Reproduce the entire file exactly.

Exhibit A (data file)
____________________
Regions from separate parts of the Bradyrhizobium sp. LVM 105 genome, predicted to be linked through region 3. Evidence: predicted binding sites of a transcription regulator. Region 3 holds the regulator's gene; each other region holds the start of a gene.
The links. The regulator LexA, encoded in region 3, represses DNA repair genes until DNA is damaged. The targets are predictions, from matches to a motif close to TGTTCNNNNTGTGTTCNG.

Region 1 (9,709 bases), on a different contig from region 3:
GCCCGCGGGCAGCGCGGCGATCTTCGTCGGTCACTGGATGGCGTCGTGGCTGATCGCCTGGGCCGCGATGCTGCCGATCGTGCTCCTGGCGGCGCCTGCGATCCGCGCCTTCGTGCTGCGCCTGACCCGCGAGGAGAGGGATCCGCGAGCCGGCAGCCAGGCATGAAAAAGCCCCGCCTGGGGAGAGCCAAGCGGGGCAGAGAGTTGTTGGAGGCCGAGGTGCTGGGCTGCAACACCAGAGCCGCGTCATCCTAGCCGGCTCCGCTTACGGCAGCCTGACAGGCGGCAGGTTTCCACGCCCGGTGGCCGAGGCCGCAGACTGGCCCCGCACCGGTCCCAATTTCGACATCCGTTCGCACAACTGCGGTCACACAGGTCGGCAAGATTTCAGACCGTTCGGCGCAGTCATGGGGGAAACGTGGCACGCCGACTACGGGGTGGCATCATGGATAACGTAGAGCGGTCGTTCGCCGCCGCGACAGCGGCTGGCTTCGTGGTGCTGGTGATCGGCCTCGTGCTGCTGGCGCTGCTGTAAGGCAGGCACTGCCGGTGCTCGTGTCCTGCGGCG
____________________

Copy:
Regions from separate parts of the Bradyrhizobium sp. LVM 105 genome, predicted to be linked through region 3. Evidence: predicted binding sites of a transcription regulator. Region 3 holds the regulator's gene; each other region holds the start of a gene.
The links. The regulator LexA, encoded in region 3, represses DNA repair genes until DNA is damaged. The targets are predictions, from matches to a motif close to TGTTCNNNNTGTGTTCNG.

Region 1 (9,709 bases), on a different contig from region 3:
GCCCGCGGGCAGCGCGGCGATCTTCGTCGGTCACTGGATGGCGTCGTGGCTGATCGCCTGGGCCGCGATGCTGCCGATCGTGCTCCTGGCGGCGCCTGCGATCCGCGCCTTCGTGCTGCGCCTGACCCGCGAGGAGAGGGATCCGCGAGCCGGCAGCCAGGCATGAAAAAGCCCCGCCTGGGGAGAGCCAAGCGGGGCAGAGAGTTGTTGGAGGCCGAGGTGCTGGGCTGCAACACCAGAGCCGCGTCATCCTAGCCGGCTCCGCTTACGGCAGCCTGACAGGCGGCAGGTTTCCACGCCCGGTGGCCGAGGCCGCAGACTGGCCCCGCACCGGTCCCAATTTCGACATCCGTTCGCACAACTGCGGTCACACAGGTCGGCAAGATTTCAGACCGTTCGGCGCAGTCATGGGGGAAACGTGGCACGCCGACTACGGGGTGGCATCATGGATAACGTAGAGCGGTCGTTCGCCGCCGCGACAGCGGCTGGCTTCGTGGTGCTGGTGATCGGCCTCGTGCTGCTGGCGCTGCTGTAAGGCAGGCACTGCCGGTGCTCGTGTCCTGCGGCG